Port Operators Deliver End-to-End Offerings

Importers or exporters that have been frustrated with the speed, costs or hassles of dealing with multiple supply chain stakeholders just to move a single container from A to B will find end-to-end offerings simpler, more efficient and more reliable.

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The COVID-19 pandemic put a spotlight on the importance of global supply chains. Many Canadians, most of whom had never thought about the details of how a shipment made its way from origin to destination, suddenly found themselves acutely aware of how critical efficient, responsive supply chains are to the national economy.

Now there’s a renewed focus on strengthening supply chains and there are new players helping to manage the end-to-end movement of cargo internationally.

Or rather there are established players in the supply chain making major moves to offer services far beyond what goes on in sight of a harbour. 

Who are these players?

Port operators.

While Canadian port operators are mostly known for their work loading and unloading freight at west coast terminals around British Columbia and at east coast hubs like Saint John, New Brunswick, some are expanding their ambition with end-to-end global logistics services.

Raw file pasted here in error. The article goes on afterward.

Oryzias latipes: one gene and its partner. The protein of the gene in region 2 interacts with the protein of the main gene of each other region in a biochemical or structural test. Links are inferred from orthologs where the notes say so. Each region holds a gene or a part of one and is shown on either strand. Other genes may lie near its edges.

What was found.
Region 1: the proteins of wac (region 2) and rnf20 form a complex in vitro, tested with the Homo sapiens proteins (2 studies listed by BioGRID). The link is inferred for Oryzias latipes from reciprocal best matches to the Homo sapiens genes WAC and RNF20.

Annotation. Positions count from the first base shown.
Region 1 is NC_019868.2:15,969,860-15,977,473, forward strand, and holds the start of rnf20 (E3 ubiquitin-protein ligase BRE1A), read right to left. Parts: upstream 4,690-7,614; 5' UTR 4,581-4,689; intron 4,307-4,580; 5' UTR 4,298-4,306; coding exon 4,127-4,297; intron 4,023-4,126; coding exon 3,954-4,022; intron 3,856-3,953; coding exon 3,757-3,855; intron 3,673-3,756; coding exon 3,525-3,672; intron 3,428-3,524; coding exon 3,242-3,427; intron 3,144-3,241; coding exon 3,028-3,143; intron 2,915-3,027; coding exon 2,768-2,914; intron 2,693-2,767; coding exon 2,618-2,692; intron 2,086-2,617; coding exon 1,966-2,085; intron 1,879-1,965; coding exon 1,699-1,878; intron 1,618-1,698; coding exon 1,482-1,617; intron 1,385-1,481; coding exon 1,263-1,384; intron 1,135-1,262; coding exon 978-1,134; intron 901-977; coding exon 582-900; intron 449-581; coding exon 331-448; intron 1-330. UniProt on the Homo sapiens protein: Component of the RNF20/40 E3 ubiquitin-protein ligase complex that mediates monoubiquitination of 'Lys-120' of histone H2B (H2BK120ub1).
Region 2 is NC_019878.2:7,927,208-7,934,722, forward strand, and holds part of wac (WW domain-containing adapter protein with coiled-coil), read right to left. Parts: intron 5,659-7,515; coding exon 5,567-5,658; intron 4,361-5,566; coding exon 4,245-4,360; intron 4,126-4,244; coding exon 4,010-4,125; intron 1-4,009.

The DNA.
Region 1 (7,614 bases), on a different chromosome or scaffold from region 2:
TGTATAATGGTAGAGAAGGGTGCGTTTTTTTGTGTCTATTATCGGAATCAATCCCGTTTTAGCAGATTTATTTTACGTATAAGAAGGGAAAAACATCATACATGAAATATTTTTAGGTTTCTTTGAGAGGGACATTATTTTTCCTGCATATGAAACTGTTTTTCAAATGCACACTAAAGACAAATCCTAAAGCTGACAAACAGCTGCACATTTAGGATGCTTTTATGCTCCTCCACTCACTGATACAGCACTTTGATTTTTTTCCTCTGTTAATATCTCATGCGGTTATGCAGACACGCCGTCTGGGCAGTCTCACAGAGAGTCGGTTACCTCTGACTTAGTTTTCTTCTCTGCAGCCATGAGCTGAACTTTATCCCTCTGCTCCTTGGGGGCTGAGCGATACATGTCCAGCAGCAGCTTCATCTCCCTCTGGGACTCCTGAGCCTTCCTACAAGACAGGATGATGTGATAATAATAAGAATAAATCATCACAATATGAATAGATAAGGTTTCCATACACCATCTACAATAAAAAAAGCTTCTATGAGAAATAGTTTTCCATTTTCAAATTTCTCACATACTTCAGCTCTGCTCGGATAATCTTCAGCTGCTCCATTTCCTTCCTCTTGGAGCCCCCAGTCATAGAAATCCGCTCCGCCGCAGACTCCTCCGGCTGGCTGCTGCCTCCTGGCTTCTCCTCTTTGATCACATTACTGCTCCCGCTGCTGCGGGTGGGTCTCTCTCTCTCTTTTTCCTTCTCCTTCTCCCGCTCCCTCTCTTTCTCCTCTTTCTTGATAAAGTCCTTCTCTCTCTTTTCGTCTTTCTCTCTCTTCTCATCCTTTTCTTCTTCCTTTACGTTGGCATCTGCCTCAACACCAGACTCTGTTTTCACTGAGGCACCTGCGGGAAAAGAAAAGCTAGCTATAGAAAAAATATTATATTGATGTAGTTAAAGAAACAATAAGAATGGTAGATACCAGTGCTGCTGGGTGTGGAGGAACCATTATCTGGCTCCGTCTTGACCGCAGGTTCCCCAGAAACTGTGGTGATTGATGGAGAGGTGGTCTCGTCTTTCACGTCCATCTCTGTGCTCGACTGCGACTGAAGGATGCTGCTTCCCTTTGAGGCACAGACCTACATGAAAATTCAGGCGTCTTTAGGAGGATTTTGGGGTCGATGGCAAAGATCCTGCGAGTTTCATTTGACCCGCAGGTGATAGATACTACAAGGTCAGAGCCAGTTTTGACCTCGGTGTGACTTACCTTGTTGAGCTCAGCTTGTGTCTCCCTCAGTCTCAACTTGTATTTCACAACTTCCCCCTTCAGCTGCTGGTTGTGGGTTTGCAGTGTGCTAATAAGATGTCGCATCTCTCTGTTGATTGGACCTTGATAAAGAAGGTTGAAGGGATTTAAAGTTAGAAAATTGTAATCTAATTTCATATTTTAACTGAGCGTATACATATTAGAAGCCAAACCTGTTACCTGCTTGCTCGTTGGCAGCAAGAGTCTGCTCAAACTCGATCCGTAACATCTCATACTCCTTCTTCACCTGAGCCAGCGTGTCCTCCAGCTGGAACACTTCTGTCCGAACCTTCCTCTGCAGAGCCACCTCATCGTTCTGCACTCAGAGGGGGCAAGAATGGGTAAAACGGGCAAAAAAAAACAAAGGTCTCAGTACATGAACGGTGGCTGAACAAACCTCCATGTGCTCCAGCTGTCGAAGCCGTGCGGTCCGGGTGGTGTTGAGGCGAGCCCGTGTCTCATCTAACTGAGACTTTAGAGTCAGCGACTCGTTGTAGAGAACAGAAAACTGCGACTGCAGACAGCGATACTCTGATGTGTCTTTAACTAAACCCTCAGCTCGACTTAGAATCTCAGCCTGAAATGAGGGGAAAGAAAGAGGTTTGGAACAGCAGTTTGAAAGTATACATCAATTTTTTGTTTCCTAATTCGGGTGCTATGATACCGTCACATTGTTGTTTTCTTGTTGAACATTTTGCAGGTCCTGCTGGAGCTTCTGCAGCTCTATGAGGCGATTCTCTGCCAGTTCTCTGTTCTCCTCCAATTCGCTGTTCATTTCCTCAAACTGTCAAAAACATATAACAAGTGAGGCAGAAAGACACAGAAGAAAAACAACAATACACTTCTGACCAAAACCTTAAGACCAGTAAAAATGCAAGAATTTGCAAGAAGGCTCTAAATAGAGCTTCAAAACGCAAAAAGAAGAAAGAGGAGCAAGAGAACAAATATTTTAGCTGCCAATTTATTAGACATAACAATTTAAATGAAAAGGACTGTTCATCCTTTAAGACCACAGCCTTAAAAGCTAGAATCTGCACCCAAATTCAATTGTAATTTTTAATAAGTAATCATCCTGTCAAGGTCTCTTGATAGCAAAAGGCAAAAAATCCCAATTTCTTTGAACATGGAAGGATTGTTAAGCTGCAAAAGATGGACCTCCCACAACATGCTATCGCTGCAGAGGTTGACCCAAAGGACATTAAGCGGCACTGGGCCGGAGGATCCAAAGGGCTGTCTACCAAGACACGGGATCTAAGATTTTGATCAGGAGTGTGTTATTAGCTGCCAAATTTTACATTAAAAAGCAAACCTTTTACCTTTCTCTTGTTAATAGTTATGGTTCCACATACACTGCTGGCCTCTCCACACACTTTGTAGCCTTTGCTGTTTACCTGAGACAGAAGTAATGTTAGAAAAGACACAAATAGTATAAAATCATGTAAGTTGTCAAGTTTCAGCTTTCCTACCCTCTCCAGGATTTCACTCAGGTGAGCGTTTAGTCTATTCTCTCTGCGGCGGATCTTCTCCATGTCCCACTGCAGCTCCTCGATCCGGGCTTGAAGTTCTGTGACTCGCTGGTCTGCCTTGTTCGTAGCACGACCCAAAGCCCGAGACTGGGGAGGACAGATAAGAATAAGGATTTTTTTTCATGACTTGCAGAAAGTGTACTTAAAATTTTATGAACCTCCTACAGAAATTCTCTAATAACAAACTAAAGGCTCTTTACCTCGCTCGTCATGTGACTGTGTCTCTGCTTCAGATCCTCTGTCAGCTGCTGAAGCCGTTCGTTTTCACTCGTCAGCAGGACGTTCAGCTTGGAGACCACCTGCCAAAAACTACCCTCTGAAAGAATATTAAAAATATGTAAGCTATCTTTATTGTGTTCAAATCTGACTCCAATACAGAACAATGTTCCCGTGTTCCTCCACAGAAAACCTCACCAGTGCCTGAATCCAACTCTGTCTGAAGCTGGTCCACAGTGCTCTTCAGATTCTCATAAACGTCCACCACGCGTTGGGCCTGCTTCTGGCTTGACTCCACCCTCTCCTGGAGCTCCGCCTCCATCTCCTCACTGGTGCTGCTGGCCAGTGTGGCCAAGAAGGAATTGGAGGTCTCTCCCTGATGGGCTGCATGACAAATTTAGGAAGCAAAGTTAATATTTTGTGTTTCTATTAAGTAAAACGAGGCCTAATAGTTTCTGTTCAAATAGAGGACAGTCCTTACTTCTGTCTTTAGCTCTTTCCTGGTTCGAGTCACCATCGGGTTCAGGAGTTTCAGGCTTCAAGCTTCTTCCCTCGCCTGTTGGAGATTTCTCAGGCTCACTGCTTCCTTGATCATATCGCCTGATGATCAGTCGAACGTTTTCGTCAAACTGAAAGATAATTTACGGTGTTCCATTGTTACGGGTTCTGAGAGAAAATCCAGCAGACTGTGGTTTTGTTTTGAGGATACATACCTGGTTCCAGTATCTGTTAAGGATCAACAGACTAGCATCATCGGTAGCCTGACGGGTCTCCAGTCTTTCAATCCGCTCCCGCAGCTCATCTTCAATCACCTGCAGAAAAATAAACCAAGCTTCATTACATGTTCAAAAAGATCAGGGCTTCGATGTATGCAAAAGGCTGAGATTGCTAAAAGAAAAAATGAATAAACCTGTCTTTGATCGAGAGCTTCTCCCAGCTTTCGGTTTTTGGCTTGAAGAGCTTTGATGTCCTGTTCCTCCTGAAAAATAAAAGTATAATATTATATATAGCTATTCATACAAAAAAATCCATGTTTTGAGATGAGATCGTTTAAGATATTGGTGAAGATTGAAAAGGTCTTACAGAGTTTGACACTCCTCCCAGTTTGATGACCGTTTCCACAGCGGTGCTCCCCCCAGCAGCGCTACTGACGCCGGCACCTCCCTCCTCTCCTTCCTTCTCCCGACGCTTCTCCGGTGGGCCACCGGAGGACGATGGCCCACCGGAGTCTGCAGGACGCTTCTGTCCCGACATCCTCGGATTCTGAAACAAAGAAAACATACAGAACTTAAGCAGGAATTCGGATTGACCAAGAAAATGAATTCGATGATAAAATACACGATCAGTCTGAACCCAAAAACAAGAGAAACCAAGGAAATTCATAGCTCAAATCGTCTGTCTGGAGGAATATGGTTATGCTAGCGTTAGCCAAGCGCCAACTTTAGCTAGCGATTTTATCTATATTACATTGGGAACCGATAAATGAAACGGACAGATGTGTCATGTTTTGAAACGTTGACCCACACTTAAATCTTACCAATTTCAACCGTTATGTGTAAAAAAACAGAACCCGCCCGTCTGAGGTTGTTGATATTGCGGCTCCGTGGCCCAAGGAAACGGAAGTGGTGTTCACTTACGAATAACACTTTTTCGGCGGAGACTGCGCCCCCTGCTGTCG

Buyers and sellers of international freight have traditionally needed to work with multiple stakeholders in the supply chain. That could mean four or five separate companies to deal with – or more. But with ports and other providers expanding to full-service offerings, customers can now deal with a single provider for every stage of their shipment’s lifecycle.

Ports and terminal operators are in a uniquely strong position to expand into end-to-end service offerings because they are perhaps the most critical transition points in the global supply chain. Ports control the access of ships to land and road/rail-originated cargo to ships. Ports can prioritize and expedite cargo. Or they can slow it down. Cargo can move to ports via truck or rail or both, but it must go through a port.

All this gives ports enormous influence on the overall efficiency of supply chains.

But not every port operator around the world is well-suited to offering full-service logistics solutions. In order to do that, ports must have:

1) Existing strategically located port assets in the global supply chain

2) Massive capital to make the necessary end-to-end investments

3) A willingness to invest in innovation once they’ve expanded their global footprint

Importers or exporters that have been frustrated with the speed, costs or hassles of dealing with multiple supply chain stakeholders just to move a single container from A to B will find end-to-end offerings simpler, more efficient and more reliable.

Benefits of end-to-end offerings for importers and exporters

There are benefits for buyers and sellers of all sizes.

But for customers with complex, high-value supply chains, the benefits can be outsized, including: